The real war between the sexes may not be over feminism or sex so much as whether or not our tax dollars should go to social spending. Research conducted by Pew in October 2011 showed women support a strong, activist government in much larger numbers than men. On the question of whether the government should offer more services, women said yes by 9 more percentage points than men. The gender gap on social spending remained when pollsters asked about specific interest groups. Women wanted more spending on the elderly than did men by 11 percentage points, more spending on children by 10 percentage points and more spending on the poor by 9 percentage points.

Female voters respond much more strongly than male voters to government providing pragmatic solutions and real-world support for ordinary citizens, which helps explain why women flock to Obama and to the Democrats in general. In fact, with college-educated white voters, the gender differences are nothing short of astounding. In this group, female voters prefer Obama 60 to 40, and male voters prefer Romney 57 to 39.

The next emerging market: A billion women

You would never dream of not investing in India. You would never dream of not investing in China. So why wouldn’t you invest in women? That question was posed by Beth Brooke of Ernst & Young at the launch on Wednesday of a campaign called The Third Billion that aims to empower women as a means to drive economic growth. The campaign is based on the notion that there are a billion women not participating in the global economy who should be.

“Every country, every company in the world is looking for growth wherever they can find it,” Brooke said at a panel discussion (which I moderated) at Thomson Reuters headquarters in New York. “Where is the growth coming from? It’s coming from the emerging markets … We historically think of those emerging markets as India and China and many others. But it is clear that women are an emerging market.”

DeAnne Aguirre, senior vice-president at Booz & Company, said the concept of the “Third Billion” comes from the notion that if China and India each represent 1 billion emerging participants in the global marketplace, then a third billion is made up of women around the world whose economic lives have been “stunted, underleveraged or suppressed.”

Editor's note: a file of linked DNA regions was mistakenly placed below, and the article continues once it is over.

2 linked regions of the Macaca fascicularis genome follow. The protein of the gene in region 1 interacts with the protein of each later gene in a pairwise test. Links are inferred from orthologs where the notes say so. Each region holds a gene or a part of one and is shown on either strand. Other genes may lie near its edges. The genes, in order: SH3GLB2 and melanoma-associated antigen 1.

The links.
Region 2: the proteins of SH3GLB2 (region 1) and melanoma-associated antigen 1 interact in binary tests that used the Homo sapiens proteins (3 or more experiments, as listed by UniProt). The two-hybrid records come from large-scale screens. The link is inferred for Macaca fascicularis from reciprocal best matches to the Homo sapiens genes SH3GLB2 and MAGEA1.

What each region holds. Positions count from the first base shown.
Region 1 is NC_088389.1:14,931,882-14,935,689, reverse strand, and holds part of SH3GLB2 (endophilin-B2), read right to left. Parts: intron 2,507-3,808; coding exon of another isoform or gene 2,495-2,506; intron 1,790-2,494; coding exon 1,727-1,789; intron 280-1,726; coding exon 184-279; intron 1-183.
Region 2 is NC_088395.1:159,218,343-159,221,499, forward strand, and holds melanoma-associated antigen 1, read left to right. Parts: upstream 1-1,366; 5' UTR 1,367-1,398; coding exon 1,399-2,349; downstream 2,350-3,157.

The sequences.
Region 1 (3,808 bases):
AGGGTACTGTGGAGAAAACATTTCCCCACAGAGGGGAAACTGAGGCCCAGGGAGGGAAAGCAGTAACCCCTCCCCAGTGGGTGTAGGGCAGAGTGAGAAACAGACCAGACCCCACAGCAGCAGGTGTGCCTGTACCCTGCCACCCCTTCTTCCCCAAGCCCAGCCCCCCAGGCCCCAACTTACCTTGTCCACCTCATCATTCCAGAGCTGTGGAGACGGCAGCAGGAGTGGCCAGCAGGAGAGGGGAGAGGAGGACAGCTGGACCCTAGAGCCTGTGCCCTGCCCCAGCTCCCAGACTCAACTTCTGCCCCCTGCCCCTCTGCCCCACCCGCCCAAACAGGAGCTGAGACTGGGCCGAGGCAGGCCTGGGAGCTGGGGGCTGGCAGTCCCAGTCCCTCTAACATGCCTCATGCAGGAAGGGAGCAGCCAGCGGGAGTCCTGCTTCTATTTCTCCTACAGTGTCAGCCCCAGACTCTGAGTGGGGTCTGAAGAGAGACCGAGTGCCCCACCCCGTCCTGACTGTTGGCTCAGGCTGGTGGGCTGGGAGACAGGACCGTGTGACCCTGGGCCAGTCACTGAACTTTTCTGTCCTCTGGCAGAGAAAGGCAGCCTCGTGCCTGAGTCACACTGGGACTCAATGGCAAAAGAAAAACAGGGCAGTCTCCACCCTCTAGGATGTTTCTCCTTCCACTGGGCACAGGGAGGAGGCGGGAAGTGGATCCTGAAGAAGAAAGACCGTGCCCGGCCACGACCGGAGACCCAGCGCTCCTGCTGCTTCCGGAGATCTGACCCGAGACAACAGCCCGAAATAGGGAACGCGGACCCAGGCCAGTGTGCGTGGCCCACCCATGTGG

from The Great Debate UK:

Women on course to control larger proportion of wealth


- Jane Foley is research director at Forex.com and blogs regularly for Reuters Great Debate. The opinions expressed are her own. Reuters will host a “follow-the-sun” live blog on Monday, March 8, 2010, International Women’s Day. Please tune in. -

Projections indicate that by 2050 the world’s population will stand at around 9.2 billion, up from around 6.7 million at present.  The vast majority of this increase will be in the developing world.  In developed world countries populations may start tapering off after 2025.

It seems likely that this explosion in population in the developing world will do nothing to address the fact that that per capita wealth is massively skewed towards the developed world.  Using World Bank data for 2000, the average per capital wealth in the top 10 wealthiest countries is a staggering 170 times greater than the average in the bottom ten.
Demographics in the developed world are defined by low fertility and low mortality rates.  This translates into an ageing population.  Added to this mix is the fact that male mortality rates are higher than female in the developed world.  As a consequence, as these populations age they are becoming predominantly female.  It follows that women are on course to control an increasing proportion of the world’s wealth.
Reports that suggest that women are responsible for buying 80 percent of household goods in the U.S. will not be a surprise to the seasoned shopper.  Over the past decade or so it appears that the advertising industry has been waking up to the notion that women’s responsibilities stretch further than making decisions on washing powder.

Closing the wealth gap between men and women

– Mariko Chang is author of the forthcoming book “Shortchanged: Why Women Have Less Wealth and What Can Be Done About It.” A former Associate Professor of Sociology at Harvard, she is a member of the Insight Center for Community Economic Development’s Experts of Color Network. The views expressed are her own. –

I cheered when President Obama signed the Lilly Ledbetter Fair Pay Act into law one year ago. But on its first anniversary, I find the pessimist in me prevails. My skepticism isn’t about this new law, but rather our almost myopic focus on equal pay as the panacea for women’s economic inequality. It’s the inequality in wealth we need to address.

You may recall that Ledbetter was a supervisor at a tire factory in Alabama who, after almost 20 years of employment, received an anonymous note containing the salaries of three other male supervisors. The sole woman among 16 supervisors, Ledbetter was the lowest paid person in her position, earning $3,727 per month. Salaries for the men in the same position ranged from $4,286 to $5,236 per month, despite some having less seniority and experience. Over 19 years, cumulative salary discrepancies cost Ledbetter more than $200,000 in wages.